A History of Political Thought in the Sixteenth Century

By J. W. Allen | Go to book overview

CHAPTER V
THE TOLERATION CONTROVERSY

§ 1. INTRODUCTORY

THERE seems still to exist an impression, in some quarters, that only a few isolated thinkers in the sixteenth century conceived of legal religious toleration as a thing desirable. That impression is very far from the truth. If, in the sixteenth century, governments and ecclesiastical organizations generally rejected the view that toleration of religious opinion was desirable if not actually obligatory, that was certainly not because such views were not openly maintained. Never has the case for universal religious toleration been more fully presented than it was by Castellion from a religious point of view, and by Acontius from a point of view not specifically religious. Castellion and Acontius were far from being isolated.

It was absolutely impossible in the sixteenth century that the question of how governments should, or had best, deal with religious contumacy, or with 'heresy', should not be widely debated and from many different points of view. It was a question which, however put, directly and acutely affected the lives of multitudes of men and women all over Western Europe. Every government had to make up its mind at least as to practical action; and that in face of all manner of difficulties and complications. To the question as a practical one put in general terms, every possible answer, as has already been stated,1 was given. It was maintained that under some circumstances it was expedient, under others inexpedient, to 'persecute', and that the ruler had a right to judge and to act at his discretion. It was also maintained that he had no choice about the matter. It was asserted that he was bound to endeavour to stamp out false religion by force, if force were necessary; it was maintained, on the contrary, that he was bound, morally, to allow people to preach and worship as they pleased, so long as they did not break the peace or incite to breach of it. Often, especially in the second half of the century, the question was put as one of mere expediency, with the assumption that the political sovereign was under no obligation to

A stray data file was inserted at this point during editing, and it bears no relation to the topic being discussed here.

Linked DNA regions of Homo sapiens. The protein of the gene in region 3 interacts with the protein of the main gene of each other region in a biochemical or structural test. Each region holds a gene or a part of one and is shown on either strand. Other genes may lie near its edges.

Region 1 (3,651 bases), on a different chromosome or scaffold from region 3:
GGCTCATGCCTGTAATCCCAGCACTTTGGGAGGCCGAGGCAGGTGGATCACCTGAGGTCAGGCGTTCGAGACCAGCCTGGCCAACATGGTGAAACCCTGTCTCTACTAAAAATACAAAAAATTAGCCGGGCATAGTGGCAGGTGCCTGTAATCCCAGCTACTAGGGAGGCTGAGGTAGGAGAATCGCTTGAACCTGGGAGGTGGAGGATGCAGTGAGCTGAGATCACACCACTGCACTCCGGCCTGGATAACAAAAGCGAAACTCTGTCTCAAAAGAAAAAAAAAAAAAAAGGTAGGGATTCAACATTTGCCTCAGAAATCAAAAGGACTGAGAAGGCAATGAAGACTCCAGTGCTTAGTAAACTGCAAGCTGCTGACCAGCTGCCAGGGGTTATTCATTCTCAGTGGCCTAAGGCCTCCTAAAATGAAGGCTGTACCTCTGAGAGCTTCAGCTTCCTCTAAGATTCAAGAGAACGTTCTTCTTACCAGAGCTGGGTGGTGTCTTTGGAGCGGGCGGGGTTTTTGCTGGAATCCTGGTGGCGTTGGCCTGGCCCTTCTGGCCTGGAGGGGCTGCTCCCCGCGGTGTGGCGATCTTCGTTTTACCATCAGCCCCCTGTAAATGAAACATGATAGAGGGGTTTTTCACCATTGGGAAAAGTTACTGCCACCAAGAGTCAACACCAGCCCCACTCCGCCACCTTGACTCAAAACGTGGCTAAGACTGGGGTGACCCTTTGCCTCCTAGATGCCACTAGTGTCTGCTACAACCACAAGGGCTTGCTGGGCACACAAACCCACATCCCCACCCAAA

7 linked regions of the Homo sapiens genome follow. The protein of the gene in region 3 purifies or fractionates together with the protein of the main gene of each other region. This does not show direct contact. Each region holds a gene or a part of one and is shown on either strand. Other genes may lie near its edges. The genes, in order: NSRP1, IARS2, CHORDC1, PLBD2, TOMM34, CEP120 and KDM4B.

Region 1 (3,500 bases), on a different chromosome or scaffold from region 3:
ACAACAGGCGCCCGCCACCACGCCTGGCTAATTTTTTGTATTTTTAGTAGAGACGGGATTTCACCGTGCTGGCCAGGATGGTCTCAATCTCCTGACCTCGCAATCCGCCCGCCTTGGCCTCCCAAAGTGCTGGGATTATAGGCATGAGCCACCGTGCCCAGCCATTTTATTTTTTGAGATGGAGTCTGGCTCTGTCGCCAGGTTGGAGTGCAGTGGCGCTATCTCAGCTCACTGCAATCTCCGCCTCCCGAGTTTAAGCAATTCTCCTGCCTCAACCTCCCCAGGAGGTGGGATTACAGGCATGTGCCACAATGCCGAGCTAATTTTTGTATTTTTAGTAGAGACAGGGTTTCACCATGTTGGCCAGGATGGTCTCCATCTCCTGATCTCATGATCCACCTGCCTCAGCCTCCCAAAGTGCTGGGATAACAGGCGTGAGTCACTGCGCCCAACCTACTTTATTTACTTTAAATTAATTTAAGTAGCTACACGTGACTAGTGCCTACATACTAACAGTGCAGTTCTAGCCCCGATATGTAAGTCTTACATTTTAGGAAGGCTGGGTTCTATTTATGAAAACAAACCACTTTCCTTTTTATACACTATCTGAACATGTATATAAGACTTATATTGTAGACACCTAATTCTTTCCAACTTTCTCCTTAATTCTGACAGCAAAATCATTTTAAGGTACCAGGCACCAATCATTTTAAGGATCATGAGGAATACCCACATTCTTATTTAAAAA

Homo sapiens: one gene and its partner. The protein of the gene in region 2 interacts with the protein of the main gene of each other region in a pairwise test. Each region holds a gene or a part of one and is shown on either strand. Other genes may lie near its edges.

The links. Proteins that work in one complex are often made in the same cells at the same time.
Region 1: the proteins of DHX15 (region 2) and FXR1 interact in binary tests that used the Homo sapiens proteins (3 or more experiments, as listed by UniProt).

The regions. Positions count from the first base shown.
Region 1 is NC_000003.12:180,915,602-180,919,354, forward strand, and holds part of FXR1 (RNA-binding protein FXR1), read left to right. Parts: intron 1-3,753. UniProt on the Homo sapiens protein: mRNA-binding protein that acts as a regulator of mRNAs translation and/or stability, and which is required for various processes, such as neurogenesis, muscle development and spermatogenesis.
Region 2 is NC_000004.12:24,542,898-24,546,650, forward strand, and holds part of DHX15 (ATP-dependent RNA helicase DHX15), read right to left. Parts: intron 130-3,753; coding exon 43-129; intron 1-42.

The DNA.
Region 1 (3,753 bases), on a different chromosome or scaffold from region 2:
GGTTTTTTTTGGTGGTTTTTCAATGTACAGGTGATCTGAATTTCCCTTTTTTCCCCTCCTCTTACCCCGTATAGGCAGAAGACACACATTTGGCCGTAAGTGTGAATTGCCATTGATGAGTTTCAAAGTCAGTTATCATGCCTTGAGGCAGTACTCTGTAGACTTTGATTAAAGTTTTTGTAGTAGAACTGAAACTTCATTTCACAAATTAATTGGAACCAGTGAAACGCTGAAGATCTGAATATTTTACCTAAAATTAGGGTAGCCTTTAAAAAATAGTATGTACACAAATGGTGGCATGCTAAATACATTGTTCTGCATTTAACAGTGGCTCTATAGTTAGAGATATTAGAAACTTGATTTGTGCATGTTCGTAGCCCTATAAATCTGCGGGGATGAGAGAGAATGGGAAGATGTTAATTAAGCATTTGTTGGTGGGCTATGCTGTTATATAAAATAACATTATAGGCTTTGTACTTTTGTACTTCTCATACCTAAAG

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1
See Chap. II, p. 224.

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